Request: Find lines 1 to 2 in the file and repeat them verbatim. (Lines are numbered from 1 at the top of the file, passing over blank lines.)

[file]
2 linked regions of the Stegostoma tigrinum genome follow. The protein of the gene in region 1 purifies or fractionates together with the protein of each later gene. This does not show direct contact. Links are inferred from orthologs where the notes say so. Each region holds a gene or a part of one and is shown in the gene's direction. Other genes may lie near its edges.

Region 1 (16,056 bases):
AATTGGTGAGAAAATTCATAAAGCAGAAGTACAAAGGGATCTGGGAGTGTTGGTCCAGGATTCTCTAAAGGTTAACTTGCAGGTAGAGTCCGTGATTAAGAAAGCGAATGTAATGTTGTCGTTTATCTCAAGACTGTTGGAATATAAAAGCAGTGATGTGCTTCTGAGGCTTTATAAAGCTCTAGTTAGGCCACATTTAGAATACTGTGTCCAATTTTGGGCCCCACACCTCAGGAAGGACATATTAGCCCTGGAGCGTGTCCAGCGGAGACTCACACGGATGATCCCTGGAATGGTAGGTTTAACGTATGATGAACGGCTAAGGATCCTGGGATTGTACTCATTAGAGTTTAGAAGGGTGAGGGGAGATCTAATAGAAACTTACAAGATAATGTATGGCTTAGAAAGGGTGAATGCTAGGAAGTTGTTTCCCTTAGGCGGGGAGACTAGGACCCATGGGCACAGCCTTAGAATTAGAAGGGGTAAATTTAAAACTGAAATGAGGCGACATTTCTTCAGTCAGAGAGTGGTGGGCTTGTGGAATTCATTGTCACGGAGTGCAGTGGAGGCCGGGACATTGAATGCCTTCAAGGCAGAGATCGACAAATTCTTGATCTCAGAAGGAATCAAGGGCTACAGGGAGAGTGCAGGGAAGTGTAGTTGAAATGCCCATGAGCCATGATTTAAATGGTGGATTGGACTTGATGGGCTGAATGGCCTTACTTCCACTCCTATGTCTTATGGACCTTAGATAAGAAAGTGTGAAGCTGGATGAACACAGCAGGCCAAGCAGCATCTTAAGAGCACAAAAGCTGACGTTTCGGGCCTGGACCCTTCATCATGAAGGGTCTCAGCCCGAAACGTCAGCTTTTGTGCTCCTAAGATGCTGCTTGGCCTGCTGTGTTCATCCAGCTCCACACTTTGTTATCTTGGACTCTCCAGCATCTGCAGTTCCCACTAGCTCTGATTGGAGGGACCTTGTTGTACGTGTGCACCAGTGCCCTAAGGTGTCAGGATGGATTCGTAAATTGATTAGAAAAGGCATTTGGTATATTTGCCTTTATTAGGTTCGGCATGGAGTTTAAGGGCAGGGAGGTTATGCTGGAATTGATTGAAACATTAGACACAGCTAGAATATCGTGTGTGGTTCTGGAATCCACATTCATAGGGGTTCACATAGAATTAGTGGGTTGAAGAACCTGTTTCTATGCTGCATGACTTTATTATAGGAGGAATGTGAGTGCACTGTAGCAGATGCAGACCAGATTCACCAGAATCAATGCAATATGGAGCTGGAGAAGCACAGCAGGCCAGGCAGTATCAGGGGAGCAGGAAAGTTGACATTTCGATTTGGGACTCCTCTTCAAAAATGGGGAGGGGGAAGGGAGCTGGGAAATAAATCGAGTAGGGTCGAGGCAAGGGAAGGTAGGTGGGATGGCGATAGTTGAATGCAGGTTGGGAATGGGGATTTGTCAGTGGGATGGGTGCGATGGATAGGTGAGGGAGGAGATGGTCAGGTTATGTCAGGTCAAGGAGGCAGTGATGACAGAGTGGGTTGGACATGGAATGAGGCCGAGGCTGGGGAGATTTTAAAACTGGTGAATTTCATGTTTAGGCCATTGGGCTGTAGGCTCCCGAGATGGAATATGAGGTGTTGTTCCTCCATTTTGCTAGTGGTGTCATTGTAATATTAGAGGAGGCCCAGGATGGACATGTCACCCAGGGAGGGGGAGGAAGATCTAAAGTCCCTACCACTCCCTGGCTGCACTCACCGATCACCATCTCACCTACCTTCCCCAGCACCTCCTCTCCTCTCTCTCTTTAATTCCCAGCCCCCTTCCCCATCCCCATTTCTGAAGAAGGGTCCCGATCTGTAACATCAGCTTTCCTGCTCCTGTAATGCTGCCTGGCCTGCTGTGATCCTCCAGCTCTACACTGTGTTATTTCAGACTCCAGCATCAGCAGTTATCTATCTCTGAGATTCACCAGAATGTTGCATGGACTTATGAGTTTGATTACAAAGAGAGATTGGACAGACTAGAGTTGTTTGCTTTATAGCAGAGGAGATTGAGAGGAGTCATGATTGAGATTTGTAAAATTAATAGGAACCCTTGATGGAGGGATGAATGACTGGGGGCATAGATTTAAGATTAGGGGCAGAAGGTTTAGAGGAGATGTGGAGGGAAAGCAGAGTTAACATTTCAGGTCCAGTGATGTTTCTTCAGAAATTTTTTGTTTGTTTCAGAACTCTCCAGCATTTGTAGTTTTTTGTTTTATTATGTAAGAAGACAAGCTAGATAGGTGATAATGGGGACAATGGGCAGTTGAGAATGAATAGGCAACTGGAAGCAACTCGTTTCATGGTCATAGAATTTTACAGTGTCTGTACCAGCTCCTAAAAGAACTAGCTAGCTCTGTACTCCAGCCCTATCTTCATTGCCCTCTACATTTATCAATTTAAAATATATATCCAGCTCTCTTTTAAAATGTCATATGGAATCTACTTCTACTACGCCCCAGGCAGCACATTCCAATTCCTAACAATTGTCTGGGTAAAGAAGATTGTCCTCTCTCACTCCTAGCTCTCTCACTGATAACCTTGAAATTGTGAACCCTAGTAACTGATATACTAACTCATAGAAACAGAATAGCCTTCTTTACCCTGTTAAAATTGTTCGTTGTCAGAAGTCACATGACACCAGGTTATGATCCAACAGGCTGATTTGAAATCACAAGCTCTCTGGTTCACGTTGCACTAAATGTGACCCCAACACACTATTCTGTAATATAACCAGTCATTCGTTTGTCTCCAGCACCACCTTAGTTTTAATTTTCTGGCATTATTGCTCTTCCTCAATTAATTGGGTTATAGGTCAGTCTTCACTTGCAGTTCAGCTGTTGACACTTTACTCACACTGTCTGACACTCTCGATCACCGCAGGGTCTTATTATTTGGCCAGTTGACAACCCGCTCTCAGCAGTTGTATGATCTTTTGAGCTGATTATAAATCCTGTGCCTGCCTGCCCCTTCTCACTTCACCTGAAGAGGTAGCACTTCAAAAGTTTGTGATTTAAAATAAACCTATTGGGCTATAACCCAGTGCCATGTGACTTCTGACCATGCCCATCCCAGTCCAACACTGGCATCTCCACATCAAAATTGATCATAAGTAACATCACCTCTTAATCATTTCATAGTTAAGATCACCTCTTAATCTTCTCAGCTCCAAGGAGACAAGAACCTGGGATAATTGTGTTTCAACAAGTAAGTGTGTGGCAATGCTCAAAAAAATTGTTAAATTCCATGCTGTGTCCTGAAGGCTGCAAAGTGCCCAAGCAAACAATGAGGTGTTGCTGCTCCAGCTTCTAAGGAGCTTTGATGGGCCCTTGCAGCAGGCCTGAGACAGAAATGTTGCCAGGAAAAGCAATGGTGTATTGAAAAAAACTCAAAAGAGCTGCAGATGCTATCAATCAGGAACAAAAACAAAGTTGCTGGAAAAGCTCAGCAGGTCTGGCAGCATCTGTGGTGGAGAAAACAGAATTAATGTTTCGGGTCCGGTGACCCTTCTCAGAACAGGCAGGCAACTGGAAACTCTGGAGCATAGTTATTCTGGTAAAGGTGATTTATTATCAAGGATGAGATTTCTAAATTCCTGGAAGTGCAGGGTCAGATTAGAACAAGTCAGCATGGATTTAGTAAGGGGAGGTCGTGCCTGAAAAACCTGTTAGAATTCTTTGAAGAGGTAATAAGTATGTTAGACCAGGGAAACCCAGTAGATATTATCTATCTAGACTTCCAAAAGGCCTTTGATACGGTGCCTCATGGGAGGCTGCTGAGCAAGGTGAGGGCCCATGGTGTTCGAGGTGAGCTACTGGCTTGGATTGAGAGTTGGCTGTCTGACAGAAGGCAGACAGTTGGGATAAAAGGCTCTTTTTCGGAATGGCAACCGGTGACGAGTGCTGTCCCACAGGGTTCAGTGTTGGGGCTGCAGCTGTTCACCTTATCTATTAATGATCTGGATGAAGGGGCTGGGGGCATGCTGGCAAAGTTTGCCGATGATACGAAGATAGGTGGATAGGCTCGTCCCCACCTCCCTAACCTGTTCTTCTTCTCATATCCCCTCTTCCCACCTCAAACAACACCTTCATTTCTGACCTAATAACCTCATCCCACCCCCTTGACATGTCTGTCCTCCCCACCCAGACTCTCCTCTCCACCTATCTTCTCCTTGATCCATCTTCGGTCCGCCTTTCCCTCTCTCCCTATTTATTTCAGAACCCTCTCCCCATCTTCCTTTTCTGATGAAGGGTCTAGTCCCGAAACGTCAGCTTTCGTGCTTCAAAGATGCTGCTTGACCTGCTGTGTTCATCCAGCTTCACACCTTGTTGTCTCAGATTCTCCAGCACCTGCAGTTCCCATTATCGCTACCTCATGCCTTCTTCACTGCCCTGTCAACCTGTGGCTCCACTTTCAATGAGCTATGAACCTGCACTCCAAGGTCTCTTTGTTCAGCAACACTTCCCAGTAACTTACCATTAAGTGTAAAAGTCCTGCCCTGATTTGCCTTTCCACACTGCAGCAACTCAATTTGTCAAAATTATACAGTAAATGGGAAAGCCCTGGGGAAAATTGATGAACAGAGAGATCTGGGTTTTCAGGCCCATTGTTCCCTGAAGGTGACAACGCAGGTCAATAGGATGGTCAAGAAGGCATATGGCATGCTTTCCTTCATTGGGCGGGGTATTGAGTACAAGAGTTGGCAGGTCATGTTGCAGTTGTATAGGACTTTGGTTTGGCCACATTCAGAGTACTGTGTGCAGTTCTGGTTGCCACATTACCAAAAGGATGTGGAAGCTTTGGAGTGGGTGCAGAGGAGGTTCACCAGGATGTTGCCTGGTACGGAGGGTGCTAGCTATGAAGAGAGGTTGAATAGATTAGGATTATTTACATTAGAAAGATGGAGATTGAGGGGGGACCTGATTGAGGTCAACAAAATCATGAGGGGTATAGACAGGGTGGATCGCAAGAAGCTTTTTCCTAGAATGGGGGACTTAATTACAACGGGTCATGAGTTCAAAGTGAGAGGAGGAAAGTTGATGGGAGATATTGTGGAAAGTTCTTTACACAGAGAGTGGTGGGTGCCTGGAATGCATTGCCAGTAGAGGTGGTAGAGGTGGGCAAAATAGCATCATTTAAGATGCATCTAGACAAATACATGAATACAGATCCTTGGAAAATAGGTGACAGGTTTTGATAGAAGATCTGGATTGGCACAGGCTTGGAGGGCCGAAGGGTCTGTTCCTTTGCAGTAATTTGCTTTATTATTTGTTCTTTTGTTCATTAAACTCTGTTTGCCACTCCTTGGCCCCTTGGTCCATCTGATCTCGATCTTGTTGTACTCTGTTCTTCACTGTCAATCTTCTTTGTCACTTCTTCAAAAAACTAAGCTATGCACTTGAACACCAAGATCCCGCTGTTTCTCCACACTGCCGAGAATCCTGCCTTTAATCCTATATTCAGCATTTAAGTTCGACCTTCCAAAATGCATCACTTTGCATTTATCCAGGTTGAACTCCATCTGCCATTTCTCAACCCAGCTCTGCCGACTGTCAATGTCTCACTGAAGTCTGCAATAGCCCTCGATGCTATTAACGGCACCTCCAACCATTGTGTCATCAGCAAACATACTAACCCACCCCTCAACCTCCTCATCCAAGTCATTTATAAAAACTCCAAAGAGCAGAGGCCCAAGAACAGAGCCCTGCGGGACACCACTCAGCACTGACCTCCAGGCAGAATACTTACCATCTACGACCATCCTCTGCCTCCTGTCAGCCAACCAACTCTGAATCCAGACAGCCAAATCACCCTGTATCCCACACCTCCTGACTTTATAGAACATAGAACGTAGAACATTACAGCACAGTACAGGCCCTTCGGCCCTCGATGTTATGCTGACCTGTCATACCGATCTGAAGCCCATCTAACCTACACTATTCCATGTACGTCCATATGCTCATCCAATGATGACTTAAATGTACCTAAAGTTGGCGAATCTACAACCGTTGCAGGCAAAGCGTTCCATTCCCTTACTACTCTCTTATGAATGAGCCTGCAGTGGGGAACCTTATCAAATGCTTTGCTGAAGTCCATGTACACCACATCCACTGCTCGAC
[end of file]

2 linked regions of the Stegostoma tigrinum genome follow. The protein of the gene in region 1 purifies or fractionates together with the protein of each later gene. This does not show direct contact. Links are inferred from orthologs where the notes say so. Each region holds a gene or a part of one and is shown in the gene's direction. Other genes may lie near its edges.

Region 1 (16,056 bases):